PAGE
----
Deciding What To Do With Your Time Off
Think About It As a Year “On”
What you do with your time off will depend a lot on your goals and finances, but the important thing is not to waste the year. Think of it as “time on”, a special gift of time that will allow you to make something meaningful of your life.
Remember that, no matter what you choose to do, college admission officers will take a close look at your choice. According to Marybeth Kravets, President of the National Association of College Admissions Counseling and a college counselor at Deerfield Public High School in Illinois, the question they’ll be asking is, ‘What are you doing with your time to make it constructive?'”
Follow Your Passion
Do you have a passion or special interest? What about volunteer work in that field? Environmental groups, zoos, various social support groups and activist groups such as SADD, political campaigns, historic societies, and groups serving children, the elderly and the needy, all need volunteer workers. The experience you gain in these fields can lead to very rewarding full-time career.
Make It A Learning Experience
You’ve often heard it said, the most important kind of learning occurs outside the classroom. Volunteer work will provide one kind of learning experience. Another kind are jobs where you work for lessons type of jobs. If you’ve a passion for horses and the willingness to work hard, for example, many show stables will take you on and give you lessons in exchange for mucking out stalls, grooming horses and helping out with other work that needs to be done. The advantage, of course, is that you learn from the top people in the field without paying a penny for lessons. Check whether the field you’re interested in has this kind of job.
Other learning alternatives to college can be found at www.teenlearningnetwork.com.
If you’re planning on entering college after your year off, high-school and college counselors agree that you should go through the application process in your senior year, even though you may not enter school in September. Once you’ve received your acceptance, ask for deferred enrollment. Don’t worry about asking. Today every public college and university in the United States, as well as a large number of private schools, let students defer their entry into college for a year. You may have to put down a deposit, though, so include this in your financial planning for your year off.
The advantages of applying while still in high school are:
- You have easy access to information on SAT testing dates, teachers to use for reference, etc. – in short, all the things you’ll need for your application.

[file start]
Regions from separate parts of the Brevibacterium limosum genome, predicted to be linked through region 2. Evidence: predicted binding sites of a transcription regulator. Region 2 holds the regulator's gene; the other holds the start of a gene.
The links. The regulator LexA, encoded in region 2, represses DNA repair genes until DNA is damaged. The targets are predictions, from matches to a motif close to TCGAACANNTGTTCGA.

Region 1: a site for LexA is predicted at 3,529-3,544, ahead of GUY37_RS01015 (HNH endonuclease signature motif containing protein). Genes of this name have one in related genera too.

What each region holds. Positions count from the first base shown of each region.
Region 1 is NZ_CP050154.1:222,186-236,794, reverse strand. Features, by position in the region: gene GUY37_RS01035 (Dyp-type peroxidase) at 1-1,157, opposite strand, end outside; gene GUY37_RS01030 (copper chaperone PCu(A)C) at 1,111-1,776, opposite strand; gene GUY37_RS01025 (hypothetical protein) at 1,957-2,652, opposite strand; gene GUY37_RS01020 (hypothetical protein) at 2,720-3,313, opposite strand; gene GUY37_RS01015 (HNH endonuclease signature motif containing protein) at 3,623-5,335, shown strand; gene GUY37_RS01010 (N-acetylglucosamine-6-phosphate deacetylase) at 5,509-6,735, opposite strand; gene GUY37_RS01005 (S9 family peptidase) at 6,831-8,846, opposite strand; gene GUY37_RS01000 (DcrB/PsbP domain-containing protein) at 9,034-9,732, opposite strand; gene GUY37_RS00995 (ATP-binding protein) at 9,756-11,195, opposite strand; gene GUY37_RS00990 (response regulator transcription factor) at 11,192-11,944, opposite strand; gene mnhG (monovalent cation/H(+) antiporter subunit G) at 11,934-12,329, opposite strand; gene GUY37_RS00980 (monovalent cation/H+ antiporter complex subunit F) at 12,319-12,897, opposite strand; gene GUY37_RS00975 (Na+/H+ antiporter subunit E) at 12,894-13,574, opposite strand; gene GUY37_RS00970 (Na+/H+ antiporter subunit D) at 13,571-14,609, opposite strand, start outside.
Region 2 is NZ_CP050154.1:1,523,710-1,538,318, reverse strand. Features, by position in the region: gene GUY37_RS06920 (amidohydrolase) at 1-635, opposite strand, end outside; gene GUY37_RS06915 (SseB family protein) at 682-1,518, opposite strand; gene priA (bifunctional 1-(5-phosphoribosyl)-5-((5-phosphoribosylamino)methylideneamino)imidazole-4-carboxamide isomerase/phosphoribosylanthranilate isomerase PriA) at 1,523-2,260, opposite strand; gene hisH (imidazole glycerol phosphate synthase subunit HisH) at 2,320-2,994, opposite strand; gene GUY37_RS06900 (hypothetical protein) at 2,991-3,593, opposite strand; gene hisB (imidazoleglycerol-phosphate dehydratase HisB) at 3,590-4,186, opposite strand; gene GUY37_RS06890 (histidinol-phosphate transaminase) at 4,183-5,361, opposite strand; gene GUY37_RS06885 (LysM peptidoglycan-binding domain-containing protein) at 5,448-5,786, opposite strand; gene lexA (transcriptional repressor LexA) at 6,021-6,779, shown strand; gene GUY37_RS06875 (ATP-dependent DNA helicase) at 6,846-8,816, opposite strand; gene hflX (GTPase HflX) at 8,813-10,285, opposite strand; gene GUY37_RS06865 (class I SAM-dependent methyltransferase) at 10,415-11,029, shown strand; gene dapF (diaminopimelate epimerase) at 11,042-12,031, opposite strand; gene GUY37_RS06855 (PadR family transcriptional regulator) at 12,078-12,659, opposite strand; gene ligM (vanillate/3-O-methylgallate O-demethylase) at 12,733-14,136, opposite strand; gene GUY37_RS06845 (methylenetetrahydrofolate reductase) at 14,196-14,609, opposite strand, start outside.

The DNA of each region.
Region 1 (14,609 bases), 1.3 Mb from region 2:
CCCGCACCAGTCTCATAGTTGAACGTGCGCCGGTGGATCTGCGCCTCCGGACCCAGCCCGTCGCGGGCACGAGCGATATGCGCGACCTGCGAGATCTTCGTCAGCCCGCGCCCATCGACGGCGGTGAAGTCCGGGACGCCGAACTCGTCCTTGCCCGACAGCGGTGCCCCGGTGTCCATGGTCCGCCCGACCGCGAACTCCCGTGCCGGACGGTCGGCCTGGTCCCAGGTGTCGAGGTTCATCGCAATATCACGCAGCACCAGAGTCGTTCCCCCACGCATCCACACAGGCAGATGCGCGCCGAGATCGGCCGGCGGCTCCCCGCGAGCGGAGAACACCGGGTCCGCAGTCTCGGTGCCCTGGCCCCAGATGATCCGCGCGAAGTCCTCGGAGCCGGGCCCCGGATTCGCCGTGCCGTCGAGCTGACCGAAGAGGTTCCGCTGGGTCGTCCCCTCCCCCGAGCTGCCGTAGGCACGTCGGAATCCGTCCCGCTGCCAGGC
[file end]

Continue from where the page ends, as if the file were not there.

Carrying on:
- Your mind is still in “school mode”, so you’ll be sharper when it comes to taking the SAT tests.
- It shows you are serious about going to university.
- You don’t have to explain a year off while you are applying, because it hasn’t happened yet. If you wait to apply, you will have to explain what you did during that year. You will appear less serious about your education.
Factoring in the finances
What you do during your time off may depend finances, especially if your parents aren’t footing the bill. If making money’s important, an internship or a type of employment that will enable you to learn more about a particular career is a good choice. On the other hand, if you’re not worried about earning a living, consider volunteer opportunities with private organizations, churches, or governmental agencies. Travel is also an option and can be combined with work, especially if you’re traveling within the United States. In addition, many developing countries, especially in Asia, are eager for teachers who are for native speakers of English and it doesn’t matter whether you have a degree in teaching. These countries will usually supply you with a place to live and a low salary that will enable you to live comfortably in their country and even travel around.
Be All That You Can Be
While not for everyone, it pays to consider enlisting in the military, especially if you are concerned about college costs. Enlistment requires taking at least two years off, but gives you practical training in an employable field when you’re discharged. Moreover, it enables you to pay for a good part of your future college costs through various tuition-assistance programs. The amount you can earn for your college fund is sizeable: two years of active duty can net nearly $20,000 in tuition assistance.